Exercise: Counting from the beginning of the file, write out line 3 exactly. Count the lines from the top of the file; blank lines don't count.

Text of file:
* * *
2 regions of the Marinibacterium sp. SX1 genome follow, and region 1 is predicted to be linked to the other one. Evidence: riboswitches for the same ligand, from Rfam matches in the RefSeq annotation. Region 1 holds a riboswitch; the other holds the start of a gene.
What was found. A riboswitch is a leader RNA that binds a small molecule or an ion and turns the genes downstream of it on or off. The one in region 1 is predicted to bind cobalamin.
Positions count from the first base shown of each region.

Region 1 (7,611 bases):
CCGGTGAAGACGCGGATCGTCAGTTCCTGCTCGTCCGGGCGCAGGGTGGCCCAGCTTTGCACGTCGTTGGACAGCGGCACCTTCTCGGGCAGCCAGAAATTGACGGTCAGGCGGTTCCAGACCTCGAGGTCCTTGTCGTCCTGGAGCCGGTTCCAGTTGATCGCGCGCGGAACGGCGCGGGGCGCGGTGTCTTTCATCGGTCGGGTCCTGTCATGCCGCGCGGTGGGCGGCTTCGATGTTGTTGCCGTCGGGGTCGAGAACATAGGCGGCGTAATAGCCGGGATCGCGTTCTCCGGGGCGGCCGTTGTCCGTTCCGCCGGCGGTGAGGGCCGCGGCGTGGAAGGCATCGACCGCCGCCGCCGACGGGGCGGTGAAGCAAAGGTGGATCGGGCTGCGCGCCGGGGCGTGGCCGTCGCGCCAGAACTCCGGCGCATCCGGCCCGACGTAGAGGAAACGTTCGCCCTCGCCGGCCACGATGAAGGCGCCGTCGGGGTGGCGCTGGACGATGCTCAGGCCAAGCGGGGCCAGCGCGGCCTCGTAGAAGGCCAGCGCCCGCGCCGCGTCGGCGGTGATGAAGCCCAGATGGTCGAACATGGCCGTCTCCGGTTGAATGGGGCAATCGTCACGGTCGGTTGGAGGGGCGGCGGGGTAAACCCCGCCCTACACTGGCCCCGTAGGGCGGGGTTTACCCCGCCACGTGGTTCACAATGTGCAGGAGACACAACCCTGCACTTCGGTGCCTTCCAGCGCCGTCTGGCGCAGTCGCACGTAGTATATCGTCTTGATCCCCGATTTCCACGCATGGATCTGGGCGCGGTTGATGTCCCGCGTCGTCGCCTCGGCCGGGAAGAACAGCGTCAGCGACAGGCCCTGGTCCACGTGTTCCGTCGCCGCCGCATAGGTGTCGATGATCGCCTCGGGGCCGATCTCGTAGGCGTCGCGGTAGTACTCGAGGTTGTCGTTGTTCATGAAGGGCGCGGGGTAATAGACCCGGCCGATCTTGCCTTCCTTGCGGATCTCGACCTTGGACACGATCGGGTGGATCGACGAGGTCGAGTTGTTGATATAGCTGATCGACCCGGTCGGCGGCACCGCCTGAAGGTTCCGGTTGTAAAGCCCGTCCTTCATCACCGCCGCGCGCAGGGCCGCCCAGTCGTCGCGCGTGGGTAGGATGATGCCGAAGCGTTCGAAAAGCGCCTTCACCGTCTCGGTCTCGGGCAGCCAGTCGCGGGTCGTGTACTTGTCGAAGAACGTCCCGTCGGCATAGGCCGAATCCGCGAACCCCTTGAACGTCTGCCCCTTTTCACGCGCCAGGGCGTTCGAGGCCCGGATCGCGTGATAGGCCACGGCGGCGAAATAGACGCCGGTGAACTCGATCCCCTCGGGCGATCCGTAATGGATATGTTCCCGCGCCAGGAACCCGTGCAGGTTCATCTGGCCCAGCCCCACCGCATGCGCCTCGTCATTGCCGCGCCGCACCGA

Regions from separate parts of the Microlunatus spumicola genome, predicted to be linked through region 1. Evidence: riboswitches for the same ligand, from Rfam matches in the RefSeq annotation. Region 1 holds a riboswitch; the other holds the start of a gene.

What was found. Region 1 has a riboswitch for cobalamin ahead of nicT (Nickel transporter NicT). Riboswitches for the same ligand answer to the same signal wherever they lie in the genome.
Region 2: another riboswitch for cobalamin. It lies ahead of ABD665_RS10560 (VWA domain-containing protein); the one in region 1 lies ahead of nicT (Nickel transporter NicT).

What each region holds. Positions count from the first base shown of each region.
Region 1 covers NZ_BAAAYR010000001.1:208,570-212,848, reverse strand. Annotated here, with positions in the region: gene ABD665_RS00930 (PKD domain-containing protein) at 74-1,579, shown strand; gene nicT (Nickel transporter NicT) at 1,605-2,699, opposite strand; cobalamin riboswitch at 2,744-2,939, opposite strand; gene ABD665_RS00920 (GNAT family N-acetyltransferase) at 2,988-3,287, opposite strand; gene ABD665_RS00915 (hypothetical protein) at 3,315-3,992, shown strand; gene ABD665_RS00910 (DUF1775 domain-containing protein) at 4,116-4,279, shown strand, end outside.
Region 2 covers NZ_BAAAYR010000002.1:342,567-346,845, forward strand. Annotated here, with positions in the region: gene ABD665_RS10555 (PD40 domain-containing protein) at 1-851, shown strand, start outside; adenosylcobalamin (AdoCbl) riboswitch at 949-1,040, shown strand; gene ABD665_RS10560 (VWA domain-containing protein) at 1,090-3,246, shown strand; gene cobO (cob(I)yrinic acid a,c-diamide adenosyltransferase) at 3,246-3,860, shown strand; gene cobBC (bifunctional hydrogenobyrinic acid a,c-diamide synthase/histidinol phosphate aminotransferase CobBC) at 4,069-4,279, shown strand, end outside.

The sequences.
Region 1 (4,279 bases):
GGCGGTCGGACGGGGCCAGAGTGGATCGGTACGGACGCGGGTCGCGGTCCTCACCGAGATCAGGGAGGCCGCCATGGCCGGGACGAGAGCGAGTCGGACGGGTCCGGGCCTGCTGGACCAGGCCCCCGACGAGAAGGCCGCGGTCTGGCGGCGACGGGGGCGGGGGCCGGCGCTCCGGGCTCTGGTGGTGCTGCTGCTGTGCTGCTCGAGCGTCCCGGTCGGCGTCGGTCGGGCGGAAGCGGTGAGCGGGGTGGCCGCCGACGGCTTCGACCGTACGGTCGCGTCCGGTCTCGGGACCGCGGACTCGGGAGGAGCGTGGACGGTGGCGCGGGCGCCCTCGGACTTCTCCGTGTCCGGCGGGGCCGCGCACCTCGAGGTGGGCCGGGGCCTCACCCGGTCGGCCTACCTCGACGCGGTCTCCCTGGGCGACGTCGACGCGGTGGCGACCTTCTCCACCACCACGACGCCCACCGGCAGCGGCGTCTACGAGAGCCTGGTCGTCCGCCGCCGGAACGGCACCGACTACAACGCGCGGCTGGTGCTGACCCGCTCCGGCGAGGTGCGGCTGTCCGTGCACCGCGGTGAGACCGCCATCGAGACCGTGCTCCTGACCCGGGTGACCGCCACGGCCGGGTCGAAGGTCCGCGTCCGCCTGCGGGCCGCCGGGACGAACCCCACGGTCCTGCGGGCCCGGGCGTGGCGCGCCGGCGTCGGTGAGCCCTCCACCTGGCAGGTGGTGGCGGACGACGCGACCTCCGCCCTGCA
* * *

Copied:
Positions count from the first base shown of each region.